Christmas is a State of Mind

Chances are that if you have ever been in the military, you’ve been deployed over Christmas.  It can be a difficult time; you can’t help but remember all of those Christmases past spent with family and friends at home. At the same time, you usually find a way to make the best of the situation with your new military family. Santa hats seemingly pop out of nowhere. You certainly don’t remember packing those when you left the States. Anything vaguely resembling a tree will do in a pinch, as a Christmas tree adorned with makeshift ornaments.

Sometimes, the tree isn’t even a tree. You do the best with what you have.

Tracking the Fat Man

On one particularly memorable “away from home” Christmas, I was at Fort Carson, which is a very short distance from the Cheyanne Mountain Complex that, at the time, housed NORAD.  The word went out through the chain of command that if were weren’t doing anything Christmas Eve, NORAD Santa Tracker was looking for volunteers.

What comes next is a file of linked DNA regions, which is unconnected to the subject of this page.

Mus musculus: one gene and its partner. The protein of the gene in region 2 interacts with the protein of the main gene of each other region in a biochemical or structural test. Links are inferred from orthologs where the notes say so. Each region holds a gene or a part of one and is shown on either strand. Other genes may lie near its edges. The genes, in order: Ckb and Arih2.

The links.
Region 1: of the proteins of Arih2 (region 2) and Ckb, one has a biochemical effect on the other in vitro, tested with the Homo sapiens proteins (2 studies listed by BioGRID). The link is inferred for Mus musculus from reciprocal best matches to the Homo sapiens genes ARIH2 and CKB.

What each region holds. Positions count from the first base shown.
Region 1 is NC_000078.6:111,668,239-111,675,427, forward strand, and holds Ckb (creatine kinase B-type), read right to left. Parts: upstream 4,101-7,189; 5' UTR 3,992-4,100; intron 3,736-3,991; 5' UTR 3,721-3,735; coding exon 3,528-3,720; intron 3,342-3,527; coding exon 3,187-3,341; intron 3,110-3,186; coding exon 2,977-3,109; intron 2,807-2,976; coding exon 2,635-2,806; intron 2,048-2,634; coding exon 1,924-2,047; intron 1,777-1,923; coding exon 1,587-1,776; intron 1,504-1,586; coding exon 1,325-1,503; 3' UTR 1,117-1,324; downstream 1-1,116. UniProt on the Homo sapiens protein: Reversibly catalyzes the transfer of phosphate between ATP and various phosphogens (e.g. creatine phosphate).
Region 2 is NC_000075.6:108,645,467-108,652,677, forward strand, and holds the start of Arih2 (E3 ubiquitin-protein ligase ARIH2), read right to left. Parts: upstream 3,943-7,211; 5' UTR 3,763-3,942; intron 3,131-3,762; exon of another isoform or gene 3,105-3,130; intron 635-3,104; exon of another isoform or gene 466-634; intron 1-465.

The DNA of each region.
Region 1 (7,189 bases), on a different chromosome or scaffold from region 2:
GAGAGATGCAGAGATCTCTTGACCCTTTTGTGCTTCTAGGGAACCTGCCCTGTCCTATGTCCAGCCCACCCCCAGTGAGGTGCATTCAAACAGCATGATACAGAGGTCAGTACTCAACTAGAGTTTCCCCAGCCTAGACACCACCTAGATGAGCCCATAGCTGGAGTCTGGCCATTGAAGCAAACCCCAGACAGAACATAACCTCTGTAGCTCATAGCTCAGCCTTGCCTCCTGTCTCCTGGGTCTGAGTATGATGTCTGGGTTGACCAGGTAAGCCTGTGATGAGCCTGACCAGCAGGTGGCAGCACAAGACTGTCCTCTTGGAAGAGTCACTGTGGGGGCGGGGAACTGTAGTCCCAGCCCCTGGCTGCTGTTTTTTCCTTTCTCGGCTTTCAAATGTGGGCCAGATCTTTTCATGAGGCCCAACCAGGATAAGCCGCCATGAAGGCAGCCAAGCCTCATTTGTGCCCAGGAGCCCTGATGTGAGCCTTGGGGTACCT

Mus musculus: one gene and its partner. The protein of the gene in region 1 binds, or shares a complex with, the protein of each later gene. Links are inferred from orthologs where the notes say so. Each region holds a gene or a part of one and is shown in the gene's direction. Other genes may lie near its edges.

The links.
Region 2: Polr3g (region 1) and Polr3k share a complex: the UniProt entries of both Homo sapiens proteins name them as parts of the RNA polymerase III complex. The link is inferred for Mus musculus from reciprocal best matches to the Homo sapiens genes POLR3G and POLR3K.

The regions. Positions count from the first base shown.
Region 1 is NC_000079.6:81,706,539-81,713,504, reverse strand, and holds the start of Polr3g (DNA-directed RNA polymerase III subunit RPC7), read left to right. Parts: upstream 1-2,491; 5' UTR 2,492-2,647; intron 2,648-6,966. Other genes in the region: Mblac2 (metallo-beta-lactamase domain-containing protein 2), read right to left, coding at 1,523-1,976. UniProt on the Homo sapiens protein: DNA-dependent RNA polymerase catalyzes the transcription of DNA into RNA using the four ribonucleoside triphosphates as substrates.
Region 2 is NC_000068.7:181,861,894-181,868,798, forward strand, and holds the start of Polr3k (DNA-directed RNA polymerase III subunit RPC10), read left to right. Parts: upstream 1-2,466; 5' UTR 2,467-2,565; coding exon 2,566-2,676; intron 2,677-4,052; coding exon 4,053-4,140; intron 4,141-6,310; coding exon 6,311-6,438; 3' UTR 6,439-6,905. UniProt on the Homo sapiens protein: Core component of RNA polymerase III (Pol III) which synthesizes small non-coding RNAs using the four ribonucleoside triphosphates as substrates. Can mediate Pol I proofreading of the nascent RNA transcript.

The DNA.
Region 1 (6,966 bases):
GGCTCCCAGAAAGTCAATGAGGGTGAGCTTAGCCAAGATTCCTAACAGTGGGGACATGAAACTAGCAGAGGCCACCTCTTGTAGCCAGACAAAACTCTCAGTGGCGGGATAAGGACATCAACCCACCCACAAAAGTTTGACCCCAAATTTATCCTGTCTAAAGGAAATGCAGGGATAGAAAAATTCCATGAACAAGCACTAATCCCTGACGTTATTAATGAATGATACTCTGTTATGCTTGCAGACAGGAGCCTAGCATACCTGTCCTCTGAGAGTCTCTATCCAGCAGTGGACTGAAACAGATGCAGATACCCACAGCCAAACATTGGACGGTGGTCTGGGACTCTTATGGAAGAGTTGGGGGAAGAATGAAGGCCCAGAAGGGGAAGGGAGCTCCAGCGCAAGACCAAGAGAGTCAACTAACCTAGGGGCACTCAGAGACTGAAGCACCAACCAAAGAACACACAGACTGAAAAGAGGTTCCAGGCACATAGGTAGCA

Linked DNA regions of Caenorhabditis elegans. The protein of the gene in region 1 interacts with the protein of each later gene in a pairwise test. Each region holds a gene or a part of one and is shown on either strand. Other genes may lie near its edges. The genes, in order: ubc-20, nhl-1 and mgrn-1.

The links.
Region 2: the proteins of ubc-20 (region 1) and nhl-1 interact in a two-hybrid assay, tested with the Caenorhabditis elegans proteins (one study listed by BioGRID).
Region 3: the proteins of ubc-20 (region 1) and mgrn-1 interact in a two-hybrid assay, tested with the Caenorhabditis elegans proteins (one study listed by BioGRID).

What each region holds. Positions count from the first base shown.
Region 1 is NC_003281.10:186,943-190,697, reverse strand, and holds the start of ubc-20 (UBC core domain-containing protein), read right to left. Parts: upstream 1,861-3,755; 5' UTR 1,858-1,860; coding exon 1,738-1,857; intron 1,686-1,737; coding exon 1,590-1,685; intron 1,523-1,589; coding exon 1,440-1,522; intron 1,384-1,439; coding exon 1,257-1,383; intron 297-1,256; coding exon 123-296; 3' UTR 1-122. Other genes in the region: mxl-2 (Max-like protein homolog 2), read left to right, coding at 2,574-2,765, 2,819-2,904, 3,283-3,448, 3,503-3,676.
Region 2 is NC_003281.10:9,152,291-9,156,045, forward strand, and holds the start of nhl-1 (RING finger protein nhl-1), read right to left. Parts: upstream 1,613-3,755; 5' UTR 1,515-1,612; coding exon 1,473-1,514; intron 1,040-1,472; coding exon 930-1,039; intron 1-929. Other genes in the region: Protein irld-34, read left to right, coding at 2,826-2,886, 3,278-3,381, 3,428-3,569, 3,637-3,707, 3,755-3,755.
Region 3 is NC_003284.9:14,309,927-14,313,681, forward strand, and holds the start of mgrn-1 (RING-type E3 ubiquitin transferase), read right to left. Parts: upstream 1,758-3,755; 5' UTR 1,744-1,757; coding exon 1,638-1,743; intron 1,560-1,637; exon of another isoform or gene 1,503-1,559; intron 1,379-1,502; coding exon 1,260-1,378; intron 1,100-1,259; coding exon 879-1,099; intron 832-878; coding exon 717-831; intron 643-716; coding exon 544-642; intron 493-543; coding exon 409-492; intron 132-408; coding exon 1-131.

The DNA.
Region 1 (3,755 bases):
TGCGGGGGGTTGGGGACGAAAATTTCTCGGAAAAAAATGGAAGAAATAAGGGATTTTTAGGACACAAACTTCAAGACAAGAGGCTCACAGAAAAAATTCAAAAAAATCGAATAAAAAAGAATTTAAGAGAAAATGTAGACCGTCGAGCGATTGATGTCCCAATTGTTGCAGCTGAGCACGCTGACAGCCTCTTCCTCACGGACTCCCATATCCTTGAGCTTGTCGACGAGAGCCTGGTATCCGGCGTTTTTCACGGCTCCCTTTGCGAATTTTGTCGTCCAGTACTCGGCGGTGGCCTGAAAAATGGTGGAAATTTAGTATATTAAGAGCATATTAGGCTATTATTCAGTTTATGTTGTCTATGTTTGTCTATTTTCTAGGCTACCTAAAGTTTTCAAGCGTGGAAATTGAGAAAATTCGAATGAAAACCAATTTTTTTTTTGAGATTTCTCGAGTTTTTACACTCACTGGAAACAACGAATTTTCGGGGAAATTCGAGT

It just so happened that, even though I had a wife and young kids at home a couple thousand miles away, I was free for the evening, so I thought I’d volunteer. After a dining facility Christmas Eve dinner, I made my way to Cheyanne Mountain for what was to become one of the most surreal experiences of my life. Crammed into a room usually reserved for tracking airborne objects the world over were hundreds of soldiers and airmen sporting Santa hats. All of the visual displays showed Santa with his correct latitude and longitude, led by one reindeer with a glowing red nose.

Hundreds of telephones lined up on portable tables were brought in for the event. An Air Force Colonel was in charge of that night’s mission, and he briefed us on what to do with deadpan seriousness.  “Hello, NORAD Santa Tracker. This is (state your name and rank). How may I help you, Sir or Ma’am?”  I must have repeated that line 500 times that night.

As you can see, this is all taken quite seriously.